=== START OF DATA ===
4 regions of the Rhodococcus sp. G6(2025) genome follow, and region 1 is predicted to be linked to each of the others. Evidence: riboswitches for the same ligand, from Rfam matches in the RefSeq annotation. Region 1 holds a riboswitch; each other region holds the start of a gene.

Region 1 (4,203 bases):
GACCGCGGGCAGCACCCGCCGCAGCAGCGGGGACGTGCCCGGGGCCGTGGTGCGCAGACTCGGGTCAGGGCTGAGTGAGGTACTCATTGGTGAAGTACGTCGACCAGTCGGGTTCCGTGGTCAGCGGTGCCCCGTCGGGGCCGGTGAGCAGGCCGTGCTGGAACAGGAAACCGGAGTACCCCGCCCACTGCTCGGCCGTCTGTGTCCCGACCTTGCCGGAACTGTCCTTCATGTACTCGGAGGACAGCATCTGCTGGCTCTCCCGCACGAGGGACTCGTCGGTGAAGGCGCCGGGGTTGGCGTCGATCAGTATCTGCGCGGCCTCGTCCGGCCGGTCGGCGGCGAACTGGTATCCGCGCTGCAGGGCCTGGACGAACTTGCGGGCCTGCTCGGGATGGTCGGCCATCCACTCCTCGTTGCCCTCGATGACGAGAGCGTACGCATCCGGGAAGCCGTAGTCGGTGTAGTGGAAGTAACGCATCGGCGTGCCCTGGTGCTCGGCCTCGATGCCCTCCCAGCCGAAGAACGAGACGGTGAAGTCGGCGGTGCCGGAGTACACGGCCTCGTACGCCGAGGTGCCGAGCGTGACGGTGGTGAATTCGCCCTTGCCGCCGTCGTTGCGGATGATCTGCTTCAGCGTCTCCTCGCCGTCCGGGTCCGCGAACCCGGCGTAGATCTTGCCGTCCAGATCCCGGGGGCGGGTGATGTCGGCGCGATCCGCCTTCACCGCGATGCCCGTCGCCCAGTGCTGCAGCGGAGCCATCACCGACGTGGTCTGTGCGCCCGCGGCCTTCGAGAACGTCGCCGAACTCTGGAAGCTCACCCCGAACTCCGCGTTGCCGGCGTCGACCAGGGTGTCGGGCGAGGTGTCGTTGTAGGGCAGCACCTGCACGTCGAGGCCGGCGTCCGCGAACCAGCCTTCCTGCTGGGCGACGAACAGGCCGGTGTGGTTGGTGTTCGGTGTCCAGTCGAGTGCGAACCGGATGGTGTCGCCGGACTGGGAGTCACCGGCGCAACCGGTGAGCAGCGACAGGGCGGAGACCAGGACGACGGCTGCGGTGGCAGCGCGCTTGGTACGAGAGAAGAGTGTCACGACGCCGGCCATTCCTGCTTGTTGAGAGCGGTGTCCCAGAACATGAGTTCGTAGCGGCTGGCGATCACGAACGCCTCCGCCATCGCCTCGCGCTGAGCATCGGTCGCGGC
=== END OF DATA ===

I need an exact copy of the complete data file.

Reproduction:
4 regions of the Rhodococcus sp. G6(2025) genome follow, and region 1 is predicted to be linked to each of the others. Evidence: riboswitches for the same ligand, from Rfam matches in the RefSeq annotation. Region 1 holds a riboswitch; each other region holds the start of a gene.

Region 1 (4,203 bases):
GACCGCGGGCAGCACCCGCCGCAGCAGCGGGGACGTGCCCGGGGCCGTGGTGCGCAGACTCGGGTCAGGGCTGAGTGAGGTACTCATTGGTGAAGTACGTCGACCAGTCGGGTTCCGTGGTCAGCGGTGCCCCGTCGGGGCCGGTGAGCAGGCCGTGCTGGAACAGGAAACCGGAGTACCCCGCCCACTGCTCGGCCGTCTGTGTCCCGACCTTGCCGGAACTGTCCTTCATGTACTCGGAGGACAGCATCTGCTGGCTCTCCCGCACGAGGGACTCGTCGGTGAAGGCGCCGGGGTTGGCGTCGATCAGTATCTGCGCGGCCTCGTCCGGCCGGTCGGCGGCGAACTGGTATCCGCGCTGCAGGGCCTGGACGAACTTGCGGGCCTGCTCGGGATGGTCGGCCATCCACTCCTCGTTGCCCTCGATGACGAGAGCGTACGCATCCGGGAAGCCGTAGTCGGTGTAGTGGAAGTAACGCATCGGCGTGCCCTGGTGCTCGGCCTCGATGCCCTCCCAGCCGAAGAACGAGACGGTGAAGTCGGCGGTGCCGGAGTACACGGCCTCGTACGCCGAGGTGCCGAGCGTGACGGTGGTGAATTCGCCCTTGCCGCCGTCGTTGCGGATGATCTGCTTCAGCGTCTCCTCGCCGTCCGGGTCCGCGAACCCGGCGTAGATCTTGCCGTCCAGATCCCGGGGGCGGGTGATGTCGGCGCGATCCGCCTTCACCGCGATGCCCGTCGCCCAGTGCTGCAGCGGAGCCATCACCGACGTGGTCTGTGCGCCCGCGGCCTTCGAGAACGTCGCCGAACTCTGGAAGCTCACCCCGAACTCCGCGTTGCCGGCGTCGACCAGGGTGTCGGGCGAGGTGTCGTTGTAGGGCAGCACCTGCACGTCGAGGCCGGCGTCCGCGAACCAGCCTTCCTGCTGGGCGACGAACAGGCCGGTGTGGTTGGTGTTCGGTGTCCAGTCGAGTGCGAACCGGATGGTGTCGCCGGACTGGGAGTCACCGGCGCAACCGGTGAGCAGCGACAGGGCGGAGACCAGGACGACGGCTGCGGTGGCAGCGCGCTTGGTACGAGAGAAGAGTGTCACGACGCCGGCCATTCCTGCTTGTTGAGAGCGGTGTCCCAGAACATGAGTTCGTAGCGGCTGGCGATCACGAACGCCTCCGCCATCGCCTCGCGCTGAGCATCGGTCGCGGC